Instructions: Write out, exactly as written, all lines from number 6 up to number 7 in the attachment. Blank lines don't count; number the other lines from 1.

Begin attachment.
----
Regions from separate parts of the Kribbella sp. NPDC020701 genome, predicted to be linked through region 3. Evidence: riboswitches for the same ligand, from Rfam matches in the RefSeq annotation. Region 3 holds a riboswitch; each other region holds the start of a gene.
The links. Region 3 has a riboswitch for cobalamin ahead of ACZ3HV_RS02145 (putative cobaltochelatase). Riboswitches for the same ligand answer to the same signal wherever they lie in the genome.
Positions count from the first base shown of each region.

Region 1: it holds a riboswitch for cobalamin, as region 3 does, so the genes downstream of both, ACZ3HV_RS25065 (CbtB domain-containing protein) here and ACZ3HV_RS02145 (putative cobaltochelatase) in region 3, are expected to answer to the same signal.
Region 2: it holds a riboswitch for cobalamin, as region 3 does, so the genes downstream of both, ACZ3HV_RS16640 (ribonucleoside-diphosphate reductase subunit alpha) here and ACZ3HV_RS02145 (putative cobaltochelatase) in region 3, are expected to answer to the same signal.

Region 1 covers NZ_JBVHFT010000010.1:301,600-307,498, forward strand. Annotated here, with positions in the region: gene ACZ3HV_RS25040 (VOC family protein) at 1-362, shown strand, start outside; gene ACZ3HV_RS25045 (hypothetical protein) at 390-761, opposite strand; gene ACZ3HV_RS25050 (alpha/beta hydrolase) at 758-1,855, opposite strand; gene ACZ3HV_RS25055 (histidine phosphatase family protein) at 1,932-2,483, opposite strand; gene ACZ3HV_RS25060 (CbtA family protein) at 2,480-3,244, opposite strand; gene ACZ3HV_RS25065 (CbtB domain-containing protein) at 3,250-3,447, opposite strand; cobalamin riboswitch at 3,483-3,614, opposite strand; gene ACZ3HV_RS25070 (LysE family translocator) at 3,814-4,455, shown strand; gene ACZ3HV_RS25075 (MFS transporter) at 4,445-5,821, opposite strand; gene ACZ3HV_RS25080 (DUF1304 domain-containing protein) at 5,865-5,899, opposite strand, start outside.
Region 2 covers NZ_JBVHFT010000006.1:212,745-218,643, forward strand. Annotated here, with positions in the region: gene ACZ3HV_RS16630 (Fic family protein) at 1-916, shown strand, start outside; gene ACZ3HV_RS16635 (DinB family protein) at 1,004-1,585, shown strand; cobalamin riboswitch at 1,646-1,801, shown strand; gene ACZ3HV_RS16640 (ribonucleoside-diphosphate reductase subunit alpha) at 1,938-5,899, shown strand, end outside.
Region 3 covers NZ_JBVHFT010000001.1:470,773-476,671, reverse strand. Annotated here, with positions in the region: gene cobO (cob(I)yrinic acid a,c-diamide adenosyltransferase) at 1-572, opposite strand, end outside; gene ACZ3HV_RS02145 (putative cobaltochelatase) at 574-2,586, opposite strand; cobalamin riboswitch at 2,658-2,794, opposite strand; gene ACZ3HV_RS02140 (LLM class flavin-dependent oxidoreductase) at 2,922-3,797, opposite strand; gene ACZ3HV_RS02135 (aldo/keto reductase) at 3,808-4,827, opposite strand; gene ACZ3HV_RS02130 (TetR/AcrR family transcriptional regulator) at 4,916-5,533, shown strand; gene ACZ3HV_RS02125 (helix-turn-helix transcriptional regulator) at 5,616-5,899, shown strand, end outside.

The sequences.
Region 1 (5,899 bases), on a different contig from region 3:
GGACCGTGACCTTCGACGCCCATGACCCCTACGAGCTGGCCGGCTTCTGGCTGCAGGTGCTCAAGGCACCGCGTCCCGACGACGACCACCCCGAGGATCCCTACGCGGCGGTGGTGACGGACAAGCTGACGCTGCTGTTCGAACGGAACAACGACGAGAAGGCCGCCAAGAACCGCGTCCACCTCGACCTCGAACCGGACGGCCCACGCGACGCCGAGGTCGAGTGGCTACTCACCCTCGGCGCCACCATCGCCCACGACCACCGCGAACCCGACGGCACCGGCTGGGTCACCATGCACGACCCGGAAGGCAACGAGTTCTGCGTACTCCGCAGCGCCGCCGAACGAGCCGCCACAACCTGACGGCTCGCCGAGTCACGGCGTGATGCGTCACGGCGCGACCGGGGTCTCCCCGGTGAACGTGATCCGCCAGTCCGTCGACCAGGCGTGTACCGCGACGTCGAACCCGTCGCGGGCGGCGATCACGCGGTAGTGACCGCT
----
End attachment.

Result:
Region 1 covers NZ_JBVHFT010000010.1:301,600-307,498, forward strand. Annotated here, with positions in the region: gene ACZ3HV_RS25040 (VOC family protein) at 1-362, shown strand, start outside; gene ACZ3HV_RS25045 (hypothetical protein) at 390-761, opposite strand; gene ACZ3HV_RS25050 (alpha/beta hydrolase) at 758-1,855, opposite strand; gene ACZ3HV_RS25055 (histidine phosphatase family protein) at 1,932-2,483, opposite strand; gene ACZ3HV_RS25060 (CbtA family protein) at 2,480-3,244, opposite strand; gene ACZ3HV_RS25065 (CbtB domain-containing protein) at 3,250-3,447, opposite strand; cobalamin riboswitch at 3,483-3,614, opposite strand; gene ACZ3HV_RS25070 (LysE family translocator) at 3,814-4,455, shown strand; gene ACZ3HV_RS25075 (MFS transporter) at 4,445-5,821, opposite strand; gene ACZ3HV_RS25080 (DUF1304 domain-containing protein) at 5,865-5,899, opposite strand, start outside.
Region 2 covers NZ_JBVHFT010000006.1:212,745-218,643, forward strand. Annotated here, with positions in the region: gene ACZ3HV_RS16630 (Fic family protein) at 1-916, shown strand, start outside; gene ACZ3HV_RS16635 (DinB family protein) at 1,004-1,585, shown strand; cobalamin riboswitch at 1,646-1,801, shown strand; gene ACZ3HV_RS16640 (ribonucleoside-diphosphate reductase subunit alpha) at 1,938-5,899, shown strand, end outside.